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Today in "apparently not an April Fools joke": Tyler Shane Wolfe, a student at Marshall University in Huntington, West Virginia, has been arrested for spraying graffiti all over campus.

The twist? Wolfe is also a reporter for The Parthenon, Marshall U's student newspaper, and he'd written a story about the school's efforts to battle graffiti on campus. Eventually, per The Charleston Gazette, "police identified Wolfe as one of the suspects in the case."

According a faculty adviser for The Parthenon, Wolfe's graffiti spree is thought to have taken place six months ago. Police believe Wolfe spray-painted "Narc" or "Nark" on a bunch of trash cans and a freshman dorm. Later, Wolfe joined the school paper and started covering the ongoing efforts of police to track down graffiti artists.

As Wolfe notes in his March 2 Parthenon article, the school "only spends about $250 per year on the removal of graffiti," but the process is "very labor-intensive."

Wolfe's piece includes quotes from a Huntington graffiti artist called EPIK VSK, who says the town is "a bit of a breeding ground for graffiti artists ... It's kinda small, there isn't a lot of heat on writers and it's relatively safe to go out and write. It's a great environment for an artist to go out and put their name up and become known."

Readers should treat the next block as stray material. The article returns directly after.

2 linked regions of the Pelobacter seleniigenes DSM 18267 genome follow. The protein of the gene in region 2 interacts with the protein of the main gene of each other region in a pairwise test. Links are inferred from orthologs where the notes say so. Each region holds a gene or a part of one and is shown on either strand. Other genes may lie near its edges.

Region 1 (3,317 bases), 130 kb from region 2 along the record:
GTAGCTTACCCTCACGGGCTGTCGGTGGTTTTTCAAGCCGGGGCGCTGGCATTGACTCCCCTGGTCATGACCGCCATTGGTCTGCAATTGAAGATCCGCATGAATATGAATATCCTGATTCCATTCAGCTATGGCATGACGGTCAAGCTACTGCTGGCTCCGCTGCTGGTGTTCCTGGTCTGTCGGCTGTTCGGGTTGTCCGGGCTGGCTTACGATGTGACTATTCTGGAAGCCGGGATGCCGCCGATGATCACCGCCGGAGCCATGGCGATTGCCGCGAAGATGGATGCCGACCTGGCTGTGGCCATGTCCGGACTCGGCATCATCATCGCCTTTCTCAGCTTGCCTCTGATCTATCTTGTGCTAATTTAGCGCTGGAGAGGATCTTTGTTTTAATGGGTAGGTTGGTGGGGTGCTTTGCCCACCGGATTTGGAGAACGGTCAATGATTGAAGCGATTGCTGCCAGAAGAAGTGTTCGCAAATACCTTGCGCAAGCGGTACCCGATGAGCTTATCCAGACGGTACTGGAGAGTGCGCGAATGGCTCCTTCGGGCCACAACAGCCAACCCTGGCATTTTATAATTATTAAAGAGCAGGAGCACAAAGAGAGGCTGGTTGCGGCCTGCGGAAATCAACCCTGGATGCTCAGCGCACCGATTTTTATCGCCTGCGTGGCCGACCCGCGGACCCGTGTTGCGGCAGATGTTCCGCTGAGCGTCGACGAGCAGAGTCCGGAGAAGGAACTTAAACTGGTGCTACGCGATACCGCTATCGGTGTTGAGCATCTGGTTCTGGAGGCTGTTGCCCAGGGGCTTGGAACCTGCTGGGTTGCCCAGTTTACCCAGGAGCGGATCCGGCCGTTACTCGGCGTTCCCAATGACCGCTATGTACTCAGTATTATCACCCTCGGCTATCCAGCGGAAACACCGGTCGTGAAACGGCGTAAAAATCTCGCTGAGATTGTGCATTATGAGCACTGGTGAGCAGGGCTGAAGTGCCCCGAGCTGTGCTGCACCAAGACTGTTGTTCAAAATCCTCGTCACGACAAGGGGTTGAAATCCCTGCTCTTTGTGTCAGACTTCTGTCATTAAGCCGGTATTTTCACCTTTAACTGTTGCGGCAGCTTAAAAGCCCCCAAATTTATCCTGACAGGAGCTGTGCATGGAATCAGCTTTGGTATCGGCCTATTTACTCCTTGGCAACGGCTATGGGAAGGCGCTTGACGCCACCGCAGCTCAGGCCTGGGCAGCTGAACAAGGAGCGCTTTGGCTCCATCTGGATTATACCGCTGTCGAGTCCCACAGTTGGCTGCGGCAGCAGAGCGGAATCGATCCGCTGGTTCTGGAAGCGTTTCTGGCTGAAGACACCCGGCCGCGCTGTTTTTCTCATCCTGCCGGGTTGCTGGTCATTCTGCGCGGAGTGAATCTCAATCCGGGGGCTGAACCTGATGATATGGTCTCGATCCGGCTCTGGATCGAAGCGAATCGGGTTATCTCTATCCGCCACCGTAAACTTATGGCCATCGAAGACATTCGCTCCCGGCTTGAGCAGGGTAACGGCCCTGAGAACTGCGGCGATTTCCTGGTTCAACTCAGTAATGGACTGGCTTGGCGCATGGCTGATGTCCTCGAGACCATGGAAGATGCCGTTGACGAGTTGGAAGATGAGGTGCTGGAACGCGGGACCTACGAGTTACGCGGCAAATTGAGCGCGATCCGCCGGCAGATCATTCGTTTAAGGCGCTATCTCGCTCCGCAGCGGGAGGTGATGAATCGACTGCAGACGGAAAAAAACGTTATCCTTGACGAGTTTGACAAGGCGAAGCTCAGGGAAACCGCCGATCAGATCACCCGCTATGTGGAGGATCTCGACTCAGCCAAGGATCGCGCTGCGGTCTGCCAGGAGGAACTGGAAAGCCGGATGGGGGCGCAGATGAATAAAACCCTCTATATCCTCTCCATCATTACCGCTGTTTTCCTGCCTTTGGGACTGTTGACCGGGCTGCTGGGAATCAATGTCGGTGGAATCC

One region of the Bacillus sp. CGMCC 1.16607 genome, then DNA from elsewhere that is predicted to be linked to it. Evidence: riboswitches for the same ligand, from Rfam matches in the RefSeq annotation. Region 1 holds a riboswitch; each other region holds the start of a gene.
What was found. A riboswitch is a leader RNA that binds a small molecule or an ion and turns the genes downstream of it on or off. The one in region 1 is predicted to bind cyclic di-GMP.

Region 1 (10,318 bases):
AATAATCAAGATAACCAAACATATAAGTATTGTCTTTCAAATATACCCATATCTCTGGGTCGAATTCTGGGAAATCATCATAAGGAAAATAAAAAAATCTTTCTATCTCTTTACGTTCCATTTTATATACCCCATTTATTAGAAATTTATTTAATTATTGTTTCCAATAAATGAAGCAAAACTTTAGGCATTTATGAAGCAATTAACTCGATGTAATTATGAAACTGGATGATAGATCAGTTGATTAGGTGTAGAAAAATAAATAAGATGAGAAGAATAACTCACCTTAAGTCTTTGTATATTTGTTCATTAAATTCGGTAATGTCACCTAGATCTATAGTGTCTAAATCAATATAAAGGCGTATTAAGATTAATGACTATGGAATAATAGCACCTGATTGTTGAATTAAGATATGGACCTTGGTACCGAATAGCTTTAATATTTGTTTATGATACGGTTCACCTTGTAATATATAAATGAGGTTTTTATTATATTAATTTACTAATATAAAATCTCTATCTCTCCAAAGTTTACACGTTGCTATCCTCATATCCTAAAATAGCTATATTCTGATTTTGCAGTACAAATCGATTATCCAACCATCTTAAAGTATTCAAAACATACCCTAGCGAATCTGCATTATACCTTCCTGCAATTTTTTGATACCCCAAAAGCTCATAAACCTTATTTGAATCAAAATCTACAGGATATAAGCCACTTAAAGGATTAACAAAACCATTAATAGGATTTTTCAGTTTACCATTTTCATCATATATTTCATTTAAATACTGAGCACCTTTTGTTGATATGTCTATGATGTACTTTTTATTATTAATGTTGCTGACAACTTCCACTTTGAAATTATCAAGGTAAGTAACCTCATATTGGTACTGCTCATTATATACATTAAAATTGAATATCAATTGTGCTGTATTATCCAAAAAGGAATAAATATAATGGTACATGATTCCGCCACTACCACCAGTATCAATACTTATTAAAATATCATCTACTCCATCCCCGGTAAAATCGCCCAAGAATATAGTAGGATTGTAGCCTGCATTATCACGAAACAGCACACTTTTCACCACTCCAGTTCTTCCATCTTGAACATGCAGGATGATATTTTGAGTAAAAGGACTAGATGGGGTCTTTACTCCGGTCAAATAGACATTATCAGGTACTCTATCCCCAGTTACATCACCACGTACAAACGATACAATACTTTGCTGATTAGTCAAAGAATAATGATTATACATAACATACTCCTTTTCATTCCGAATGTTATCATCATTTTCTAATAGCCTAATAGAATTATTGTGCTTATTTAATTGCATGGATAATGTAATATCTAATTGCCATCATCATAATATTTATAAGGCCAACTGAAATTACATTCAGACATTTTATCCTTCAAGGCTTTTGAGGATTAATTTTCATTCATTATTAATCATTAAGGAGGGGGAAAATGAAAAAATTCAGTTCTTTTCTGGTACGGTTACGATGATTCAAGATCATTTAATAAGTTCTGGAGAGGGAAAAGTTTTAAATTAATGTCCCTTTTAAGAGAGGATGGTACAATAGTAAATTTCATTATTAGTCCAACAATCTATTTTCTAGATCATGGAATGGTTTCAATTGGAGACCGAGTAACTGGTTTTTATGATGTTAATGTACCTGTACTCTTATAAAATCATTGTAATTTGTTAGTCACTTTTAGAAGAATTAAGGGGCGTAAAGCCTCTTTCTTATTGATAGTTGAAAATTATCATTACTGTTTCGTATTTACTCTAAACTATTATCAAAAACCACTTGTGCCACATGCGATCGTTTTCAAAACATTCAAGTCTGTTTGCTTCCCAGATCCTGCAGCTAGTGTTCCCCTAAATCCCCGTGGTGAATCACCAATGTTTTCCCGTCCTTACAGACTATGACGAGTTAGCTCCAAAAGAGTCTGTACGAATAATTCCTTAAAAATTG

Wolfe gave the graffitist a Twitter shout-out the day his article ran. "Special thanks to EPIK VSK for the help on that last story," Wolfe Tweeted.

Two weeks later, Marshall police arrested a 19-year-old, Samuel Harrison Pauley, who admitted that he was EPIK.

In addition to his graffiti feature, Wolfe has also written a handful of Police Blotter items for The Parthenon, including two where he mentions incidents of graffiti--"a swastika emblem and a two-word phrase" found in a bathroom stall, and "several black spray-painted pornographic stencils" found around Smith Hall, which houses the school's journalism program.

Now, Wolfe faces three counts of destruction of property, one count of obstructing a police officer, and one count of conspiracy to damage property. All five counts are misdemeanor charges.

This article is from the archive of our partner The Wire.